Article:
Data center semiconductors face years of delays as chip manufacturing equipment is hit by production issues.

The Wall Street Journal reports that Taiwan Semiconductor Manufacturing Co. (TSMC) has begun to warn customers that it might not be able to increase production in 2023 and 2024 as rapidly as hoped because of issues with acquiring manufacturing equipment.

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Technical issues also meant that rival Samsung was unable to meet orders this year, due to low yields on its 4-nanometer process. The WSJ reports that major customers including Qualcomm and Nvidia Corp. shifted orders to TSMC as a result.

TSMC has sent executives to negotiate with equipment manufacturers to try and secure supplies, with a particular focus on ASML, which builds critical lithography machines.

Manufacturers are sending some of the equipment to the expanding Chinese semiconductor sector, causing some chip makers to push to have them deprioritized - but this has had little success.

Back in 2019, chip manufacturers were already struggling to obtain manufacturing equipment and components used in electronic assembly such as diodes, capacitors, and substrates.

The market was growing fast, with cars becoming more intelligent, and 5G rollouts beginning. Then Covid-19 happened, simultaneously shutting down factories and supply chains, while dramatically increasing demand - particularly for home IT and data center servers.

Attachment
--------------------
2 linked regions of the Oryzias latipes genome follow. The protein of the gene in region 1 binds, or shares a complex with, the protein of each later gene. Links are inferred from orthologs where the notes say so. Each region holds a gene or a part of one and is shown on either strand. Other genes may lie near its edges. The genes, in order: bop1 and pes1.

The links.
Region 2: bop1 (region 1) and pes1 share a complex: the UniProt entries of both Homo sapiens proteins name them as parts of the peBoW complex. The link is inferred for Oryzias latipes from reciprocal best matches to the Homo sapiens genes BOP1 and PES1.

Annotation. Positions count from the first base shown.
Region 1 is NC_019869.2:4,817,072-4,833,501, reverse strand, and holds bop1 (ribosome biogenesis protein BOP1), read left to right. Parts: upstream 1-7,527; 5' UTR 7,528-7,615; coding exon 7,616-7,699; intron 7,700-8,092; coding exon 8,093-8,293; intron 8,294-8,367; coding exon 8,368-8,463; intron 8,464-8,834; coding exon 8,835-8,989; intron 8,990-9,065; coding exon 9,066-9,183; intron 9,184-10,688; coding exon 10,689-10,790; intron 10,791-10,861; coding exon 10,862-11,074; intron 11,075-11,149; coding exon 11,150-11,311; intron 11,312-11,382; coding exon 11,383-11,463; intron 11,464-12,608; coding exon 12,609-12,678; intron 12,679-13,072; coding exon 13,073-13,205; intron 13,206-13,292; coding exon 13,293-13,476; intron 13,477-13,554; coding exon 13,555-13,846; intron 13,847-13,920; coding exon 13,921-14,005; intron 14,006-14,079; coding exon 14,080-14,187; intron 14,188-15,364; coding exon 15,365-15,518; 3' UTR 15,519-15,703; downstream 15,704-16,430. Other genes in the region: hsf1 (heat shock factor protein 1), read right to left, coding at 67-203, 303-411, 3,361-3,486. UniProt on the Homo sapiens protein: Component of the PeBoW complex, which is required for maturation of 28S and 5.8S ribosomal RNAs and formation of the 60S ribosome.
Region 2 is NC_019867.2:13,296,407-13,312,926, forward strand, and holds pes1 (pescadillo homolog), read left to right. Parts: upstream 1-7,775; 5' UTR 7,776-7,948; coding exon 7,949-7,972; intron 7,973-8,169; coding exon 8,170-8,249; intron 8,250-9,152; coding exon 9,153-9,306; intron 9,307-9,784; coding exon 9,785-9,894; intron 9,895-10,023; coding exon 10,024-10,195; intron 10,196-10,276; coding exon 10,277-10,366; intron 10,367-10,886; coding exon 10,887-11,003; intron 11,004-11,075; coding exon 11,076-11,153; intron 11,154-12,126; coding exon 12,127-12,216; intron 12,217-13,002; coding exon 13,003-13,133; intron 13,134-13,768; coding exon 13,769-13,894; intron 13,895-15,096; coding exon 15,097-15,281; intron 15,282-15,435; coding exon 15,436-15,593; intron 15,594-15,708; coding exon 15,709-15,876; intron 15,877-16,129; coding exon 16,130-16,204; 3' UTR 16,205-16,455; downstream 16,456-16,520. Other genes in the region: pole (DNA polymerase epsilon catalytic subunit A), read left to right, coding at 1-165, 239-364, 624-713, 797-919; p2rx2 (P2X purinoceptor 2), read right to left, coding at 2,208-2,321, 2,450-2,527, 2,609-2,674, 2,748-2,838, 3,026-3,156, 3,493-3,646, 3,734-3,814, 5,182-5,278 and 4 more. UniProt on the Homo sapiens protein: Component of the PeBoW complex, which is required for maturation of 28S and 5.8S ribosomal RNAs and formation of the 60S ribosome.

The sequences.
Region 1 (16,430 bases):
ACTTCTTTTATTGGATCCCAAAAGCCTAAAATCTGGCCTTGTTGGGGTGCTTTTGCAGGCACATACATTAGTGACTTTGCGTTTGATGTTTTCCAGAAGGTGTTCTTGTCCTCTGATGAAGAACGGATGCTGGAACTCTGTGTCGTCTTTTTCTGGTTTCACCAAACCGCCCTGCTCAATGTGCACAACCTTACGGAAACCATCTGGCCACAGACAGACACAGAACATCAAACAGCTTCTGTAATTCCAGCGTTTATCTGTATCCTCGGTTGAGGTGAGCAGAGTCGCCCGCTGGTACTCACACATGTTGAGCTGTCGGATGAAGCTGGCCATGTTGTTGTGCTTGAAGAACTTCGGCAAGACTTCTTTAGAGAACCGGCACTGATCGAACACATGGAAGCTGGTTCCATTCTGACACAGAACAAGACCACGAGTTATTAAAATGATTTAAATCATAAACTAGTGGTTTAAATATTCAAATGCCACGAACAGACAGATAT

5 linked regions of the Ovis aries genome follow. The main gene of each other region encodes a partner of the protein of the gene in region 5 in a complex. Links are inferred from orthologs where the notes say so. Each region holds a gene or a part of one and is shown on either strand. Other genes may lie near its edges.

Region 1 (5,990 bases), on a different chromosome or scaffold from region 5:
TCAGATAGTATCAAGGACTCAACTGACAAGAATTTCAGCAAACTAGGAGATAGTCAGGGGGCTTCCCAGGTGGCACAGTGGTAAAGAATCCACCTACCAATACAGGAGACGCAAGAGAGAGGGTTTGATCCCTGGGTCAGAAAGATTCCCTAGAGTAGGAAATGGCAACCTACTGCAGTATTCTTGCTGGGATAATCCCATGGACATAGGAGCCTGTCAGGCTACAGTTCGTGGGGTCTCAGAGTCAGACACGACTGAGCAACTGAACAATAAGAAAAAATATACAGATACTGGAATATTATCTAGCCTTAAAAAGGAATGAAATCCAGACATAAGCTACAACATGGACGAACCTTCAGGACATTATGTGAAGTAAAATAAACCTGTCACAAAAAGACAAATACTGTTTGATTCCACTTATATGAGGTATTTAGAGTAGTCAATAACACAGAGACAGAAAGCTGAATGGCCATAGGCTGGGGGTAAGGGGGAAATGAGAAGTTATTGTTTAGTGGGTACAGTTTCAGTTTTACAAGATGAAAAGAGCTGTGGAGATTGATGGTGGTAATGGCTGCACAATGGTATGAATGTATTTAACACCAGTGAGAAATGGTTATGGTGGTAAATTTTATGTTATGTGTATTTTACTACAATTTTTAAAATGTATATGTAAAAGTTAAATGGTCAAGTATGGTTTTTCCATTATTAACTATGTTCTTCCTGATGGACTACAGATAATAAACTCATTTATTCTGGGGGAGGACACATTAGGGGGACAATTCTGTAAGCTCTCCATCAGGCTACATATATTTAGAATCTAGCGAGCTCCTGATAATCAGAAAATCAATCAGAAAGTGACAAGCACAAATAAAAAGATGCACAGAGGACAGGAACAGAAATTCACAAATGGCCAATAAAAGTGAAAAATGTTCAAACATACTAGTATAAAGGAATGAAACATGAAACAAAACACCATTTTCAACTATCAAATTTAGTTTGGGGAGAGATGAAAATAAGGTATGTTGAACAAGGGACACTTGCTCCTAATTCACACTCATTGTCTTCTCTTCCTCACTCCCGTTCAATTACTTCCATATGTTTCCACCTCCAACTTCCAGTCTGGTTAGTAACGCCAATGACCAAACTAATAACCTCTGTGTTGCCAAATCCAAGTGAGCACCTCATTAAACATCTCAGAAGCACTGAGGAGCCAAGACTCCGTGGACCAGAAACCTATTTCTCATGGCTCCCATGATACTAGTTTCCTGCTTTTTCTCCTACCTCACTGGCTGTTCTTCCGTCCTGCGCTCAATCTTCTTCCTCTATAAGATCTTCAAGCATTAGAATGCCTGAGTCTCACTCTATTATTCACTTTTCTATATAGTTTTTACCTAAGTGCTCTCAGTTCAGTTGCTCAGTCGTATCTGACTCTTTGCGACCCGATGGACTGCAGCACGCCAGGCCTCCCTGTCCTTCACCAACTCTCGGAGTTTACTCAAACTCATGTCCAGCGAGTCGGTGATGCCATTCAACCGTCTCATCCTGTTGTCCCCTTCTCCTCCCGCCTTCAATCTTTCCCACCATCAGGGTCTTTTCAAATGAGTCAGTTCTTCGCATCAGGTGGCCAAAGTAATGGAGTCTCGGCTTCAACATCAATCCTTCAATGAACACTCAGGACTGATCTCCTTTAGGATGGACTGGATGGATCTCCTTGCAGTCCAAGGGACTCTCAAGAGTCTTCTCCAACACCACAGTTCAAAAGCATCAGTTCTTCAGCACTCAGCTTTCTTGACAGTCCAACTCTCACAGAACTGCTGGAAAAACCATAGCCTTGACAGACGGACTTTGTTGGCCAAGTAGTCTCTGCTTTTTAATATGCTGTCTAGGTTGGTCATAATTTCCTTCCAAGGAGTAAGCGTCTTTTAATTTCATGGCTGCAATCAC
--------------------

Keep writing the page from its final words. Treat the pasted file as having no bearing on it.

On top of that, there were a series of unrelated black swan events, including a storm in Texas taking out Samsung, NXP, and Infineon fabs; a fire at Japan's Renesas fab (and another at ASML); power cuts and droughts in Taiwan; and a wayward balloon.

This January, a US government investigation found that firms have just five days' worth of semiconductor supplies.

Data centers have not been as directly impacted as consumer products like the PlayStation 5 and desktop GPUs, but the chip shortage has still impacted the sector.

Video game Final Fantasy XIV delayed the rollout of new data center locations due to a difficulty in acquiring servers. Last year, British IT reseller Computacenter warned that supply chain issues were impacting its data center component sales, a month after the CEO of cloud networking company Arista Networks said that the shortage was "the worst I've seen it."

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